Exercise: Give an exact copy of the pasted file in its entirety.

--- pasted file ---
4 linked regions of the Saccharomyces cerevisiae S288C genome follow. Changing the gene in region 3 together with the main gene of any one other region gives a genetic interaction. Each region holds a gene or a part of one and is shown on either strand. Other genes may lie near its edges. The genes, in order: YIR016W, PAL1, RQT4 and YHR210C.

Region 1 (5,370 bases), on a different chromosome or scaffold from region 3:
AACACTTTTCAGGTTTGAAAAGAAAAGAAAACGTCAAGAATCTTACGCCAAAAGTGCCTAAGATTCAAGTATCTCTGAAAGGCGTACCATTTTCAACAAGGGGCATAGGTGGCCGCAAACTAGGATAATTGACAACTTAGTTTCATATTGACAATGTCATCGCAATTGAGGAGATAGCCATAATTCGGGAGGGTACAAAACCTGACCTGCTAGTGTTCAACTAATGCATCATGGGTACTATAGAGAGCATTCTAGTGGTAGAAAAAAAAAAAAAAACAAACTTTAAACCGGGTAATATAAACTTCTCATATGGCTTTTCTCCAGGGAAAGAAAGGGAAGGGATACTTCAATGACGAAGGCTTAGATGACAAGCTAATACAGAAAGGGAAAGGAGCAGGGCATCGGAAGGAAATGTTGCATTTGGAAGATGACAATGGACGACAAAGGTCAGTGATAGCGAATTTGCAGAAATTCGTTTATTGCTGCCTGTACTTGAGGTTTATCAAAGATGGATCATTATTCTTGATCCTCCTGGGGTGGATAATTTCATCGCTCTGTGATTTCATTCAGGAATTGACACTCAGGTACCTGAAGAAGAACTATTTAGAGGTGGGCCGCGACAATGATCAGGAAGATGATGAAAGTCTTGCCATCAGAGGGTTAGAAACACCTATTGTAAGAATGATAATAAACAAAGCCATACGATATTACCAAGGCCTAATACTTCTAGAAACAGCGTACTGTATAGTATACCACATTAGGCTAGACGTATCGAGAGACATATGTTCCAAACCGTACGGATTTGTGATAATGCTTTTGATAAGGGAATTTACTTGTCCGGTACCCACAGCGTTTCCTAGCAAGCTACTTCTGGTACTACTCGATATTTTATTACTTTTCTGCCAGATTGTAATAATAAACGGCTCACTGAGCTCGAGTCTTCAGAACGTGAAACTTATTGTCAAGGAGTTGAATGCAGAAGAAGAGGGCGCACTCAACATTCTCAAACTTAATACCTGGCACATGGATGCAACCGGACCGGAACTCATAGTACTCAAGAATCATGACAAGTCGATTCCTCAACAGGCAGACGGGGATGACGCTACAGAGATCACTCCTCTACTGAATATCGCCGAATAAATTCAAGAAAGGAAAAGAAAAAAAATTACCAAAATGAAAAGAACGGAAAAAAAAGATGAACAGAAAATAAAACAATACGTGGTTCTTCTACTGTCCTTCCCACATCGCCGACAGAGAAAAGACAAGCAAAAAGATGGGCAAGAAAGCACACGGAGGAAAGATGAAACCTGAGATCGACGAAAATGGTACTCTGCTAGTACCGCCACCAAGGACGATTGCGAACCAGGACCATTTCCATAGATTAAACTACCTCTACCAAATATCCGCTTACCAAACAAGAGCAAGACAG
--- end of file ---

4 linked regions of the Saccharomyces cerevisiae S288C genome follow. Changing the gene in region 3 together with the main gene of any one other region gives a genetic interaction. Each region holds a gene or a part of one and is shown on either strand. Other genes may lie near its edges. The genes, in order: YIR016W, PAL1, RQT4 and YHR210C.

Region 1 (5,370 bases), on a different chromosome or scaffold from region 3:
AACACTTTTCAGGTTTGAAAAGAAAAGAAAACGTCAAGAATCTTACGCCAAAAGTGCCTAAGATTCAAGTATCTCTGAAAGGCGTACCATTTTCAACAAGGGGCATAGGTGGCCGCAAACTAGGATAATTGACAACTTAGTTTCATATTGACAATGTCATCGCAATTGAGGAGATAGCCATAATTCGGGAGGGTACAAAACCTGACCTGCTAGTGTTCAACTAATGCATCATGGGTACTATAGAGAGCATTCTAGTGGTAGAAAAAAAAAAAAAAACAAACTTTAAACCGGGTAATATAAACTTCTCATATGGCTTTTCTCCAGGGAAAGAAAGGGAAGGGATACTTCAATGACGAAGGCTTAGATGACAAGCTAATACAGAAAGGGAAAGGAGCAGGGCATCGGAAGGAAATGTTGCATTTGGAAGATGACAATGGACGACAAAGGTCAGTGATAGCGAATTTGCAGAAATTCGTTTATTGCTGCCTGTACTTGAGGTTTATCAAAGATGGATCATTATTCTTGATCCTCCTGGGGTGGATAATTTCATCGCTCTGTGATTTCATTCAGGAATTGACACTCAGGTACCTGAAGAAGAACTATTTAGAGGTGGGCCGCGACAATGATCAGGAAGATGATGAAAGTCTTGCCATCAGAGGGTTAGAAACACCTATTGTAAGAATGATAATAAACAAAGCCATACGATATTACCAAGGCCTAATACTTCTAGAAACAGCGTACTGTATAGTATACCACATTAGGCTAGACGTATCGAGAGACATATGTTCCAAACCGTACGGATTTGTGATAATGCTTTTGATAAGGGAATTTACTTGTCCGGTACCCACAGCGTTTCCTAGCAAGCTACTTCTGGTACTACTCGATATTTTATTACTTTTCTGCCAGATTGTAATAATAAACGGCTCACTGAGCTCGAGTCTTCAGAACGTGAAACTTATTGTCAAGGAGTTGAATGCAGAAGAAGAGGGCGCACTCAACATTCTCAAACTTAATACCTGGCACATGGATGCAACCGGACCGGAACTCATAGTACTCAAGAATCATGACAAGTCGATTCCTCAACAGGCAGACGGGGATGACGCTACAGAGATCACTCCTCTACTGAATATCGCCGAATAAATTCAAGAAAGGAAAAGAAAAAAAATTACCAAAATGAAAAGAACGGAAAAAAAAGATGAACAGAAAATAAAACAATACGTGGTTCTTCTACTGTCCTTCCCACATCGCCGACAGAGAAAAGACAAGCAAAAAGATGGGCAAGAAAGCACACGGAGGAAAGATGAAACCTGAGATCGACGAAAATGGTACTCTGCTAGTACCGCCACCAAGGACGATTGCGAACCAGGACCATTTCCATAGATTAAACTACCTCTACCAAATATCCGCTTACCAAACAAGAGCAAGACAG